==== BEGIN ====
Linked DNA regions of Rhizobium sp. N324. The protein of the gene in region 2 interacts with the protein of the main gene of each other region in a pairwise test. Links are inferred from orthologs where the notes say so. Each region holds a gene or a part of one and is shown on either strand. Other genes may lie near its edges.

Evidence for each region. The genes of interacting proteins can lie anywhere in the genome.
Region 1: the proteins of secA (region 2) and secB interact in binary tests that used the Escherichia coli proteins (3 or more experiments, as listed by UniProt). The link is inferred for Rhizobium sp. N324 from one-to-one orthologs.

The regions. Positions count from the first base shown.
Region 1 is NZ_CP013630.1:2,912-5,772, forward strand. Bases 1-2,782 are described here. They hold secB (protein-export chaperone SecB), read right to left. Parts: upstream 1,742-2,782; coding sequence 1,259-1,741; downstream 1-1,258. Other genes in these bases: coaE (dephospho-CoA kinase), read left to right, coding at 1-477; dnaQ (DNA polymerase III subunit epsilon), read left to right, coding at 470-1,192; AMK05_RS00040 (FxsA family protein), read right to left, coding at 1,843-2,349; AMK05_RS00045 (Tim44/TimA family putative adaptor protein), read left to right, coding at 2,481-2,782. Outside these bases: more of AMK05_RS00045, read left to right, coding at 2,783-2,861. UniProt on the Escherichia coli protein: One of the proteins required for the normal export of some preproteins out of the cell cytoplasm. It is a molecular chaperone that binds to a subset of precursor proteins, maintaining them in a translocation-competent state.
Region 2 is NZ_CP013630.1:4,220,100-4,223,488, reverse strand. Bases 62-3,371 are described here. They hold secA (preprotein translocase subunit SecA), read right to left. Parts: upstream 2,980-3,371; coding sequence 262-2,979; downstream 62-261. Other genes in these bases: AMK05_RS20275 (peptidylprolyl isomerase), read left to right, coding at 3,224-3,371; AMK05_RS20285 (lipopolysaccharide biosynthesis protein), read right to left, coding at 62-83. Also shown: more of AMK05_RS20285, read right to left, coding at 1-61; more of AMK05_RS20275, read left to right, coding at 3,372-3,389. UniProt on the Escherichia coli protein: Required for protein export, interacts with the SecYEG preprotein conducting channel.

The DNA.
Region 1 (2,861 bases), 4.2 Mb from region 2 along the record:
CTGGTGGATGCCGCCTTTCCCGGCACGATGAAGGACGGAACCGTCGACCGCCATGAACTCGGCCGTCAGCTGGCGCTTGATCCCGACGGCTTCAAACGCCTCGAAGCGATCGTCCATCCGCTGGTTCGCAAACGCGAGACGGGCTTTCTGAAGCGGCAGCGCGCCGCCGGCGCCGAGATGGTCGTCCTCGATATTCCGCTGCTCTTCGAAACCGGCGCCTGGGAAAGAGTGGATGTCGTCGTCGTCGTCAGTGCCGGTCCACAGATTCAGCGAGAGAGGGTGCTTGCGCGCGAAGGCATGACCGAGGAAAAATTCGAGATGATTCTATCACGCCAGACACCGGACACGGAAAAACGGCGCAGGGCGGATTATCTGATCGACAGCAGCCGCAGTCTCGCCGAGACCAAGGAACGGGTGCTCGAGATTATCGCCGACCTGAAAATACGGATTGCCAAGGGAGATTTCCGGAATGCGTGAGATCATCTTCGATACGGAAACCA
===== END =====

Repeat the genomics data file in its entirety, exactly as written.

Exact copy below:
Linked DNA regions of Rhizobium sp. N324. The protein of the gene in region 2 interacts with the protein of the main gene of each other region in a pairwise test. Links are inferred from orthologs where the notes say so. Each region holds a gene or a part of one and is shown on either strand. Other genes may lie near its edges.

Evidence for each region. The genes of interacting proteins can lie anywhere in the genome.
Region 1: the proteins of secA (region 2) and secB interact in binary tests that used the Escherichia coli proteins (3 or more experiments, as listed by UniProt). The link is inferred for Rhizobium sp. N324 from one-to-one orthologs.

The regions. Positions count from the first base shown.
Region 1 is NZ_CP013630.1:2,912-5,772, forward strand. Bases 1-2,782 are described here. They hold secB (protein-export chaperone SecB), read right to left. Parts: upstream 1,742-2,782; coding sequence 1,259-1,741; downstream 1-1,258. Other genes in these bases: coaE (dephospho-CoA kinase), read left to right, coding at 1-477; dnaQ (DNA polymerase III subunit epsilon), read left to right, coding at 470-1,192; AMK05_RS00040 (FxsA family protein), read right to left, coding at 1,843-2,349; AMK05_RS00045 (Tim44/TimA family putative adaptor protein), read left to right, coding at 2,481-2,782. Outside these bases: more of AMK05_RS00045, read left to right, coding at 2,783-2,861. UniProt on the Escherichia coli protein: One of the proteins required for the normal export of some preproteins out of the cell cytoplasm. It is a molecular chaperone that binds to a subset of precursor proteins, maintaining them in a translocation-competent state.
Region 2 is NZ_CP013630.1:4,220,100-4,223,488, reverse strand. Bases 62-3,371 are described here. They hold secA (preprotein translocase subunit SecA), read right to left. Parts: upstream 2,980-3,371; coding sequence 262-2,979; downstream 62-261. Other genes in these bases: AMK05_RS20275 (peptidylprolyl isomerase), read left to right, coding at 3,224-3,371; AMK05_RS20285 (lipopolysaccharide biosynthesis protein), read right to left, coding at 62-83. Also shown: more of AMK05_RS20285, read right to left, coding at 1-61; more of AMK05_RS20275, read left to right, coding at 3,372-3,389. UniProt on the Escherichia coli protein: Required for protein export, interacts with the SecYEG preprotein conducting channel.

The DNA.
Region 1 (2,861 bases), 4.2 Mb from region 2 along the record:
CTGGTGGATGCCGCCTTTCCCGGCACGATGAAGGACGGAACCGTCGACCGCCATGAACTCGGCCGTCAGCTGGCGCTTGATCCCGACGGCTTCAAACGCCTCGAAGCGATCGTCCATCCGCTGGTTCGCAAACGCGAGACGGGCTTTCTGAAGCGGCAGCGCGCCGCCGGCGCCGAGATGGTCGTCCTCGATATTCCGCTGCTCTTCGAAACCGGCGCCTGGGAAAGAGTGGATGTCGTCGTCGTCGTCAGTGCCGGTCCACAGATTCAGCGAGAGAGGGTGCTTGCGCGCGAAGGCATGACCGAGGAAAAATTCGAGATGATTCTATCACGCCAGACACCGGACACGGAAAAACGGCGCAGGGCGGATTATCTGATCGACAGCAGCCGCAGTCTCGCCGAGACCAAGGAACGGGTGCTCGAGATTATCGCCGACCTGAAAATACGGATTGCCAAGGGAGATTTCCGGAATGCGTGAGATCATCTTCGATACGGAAACCA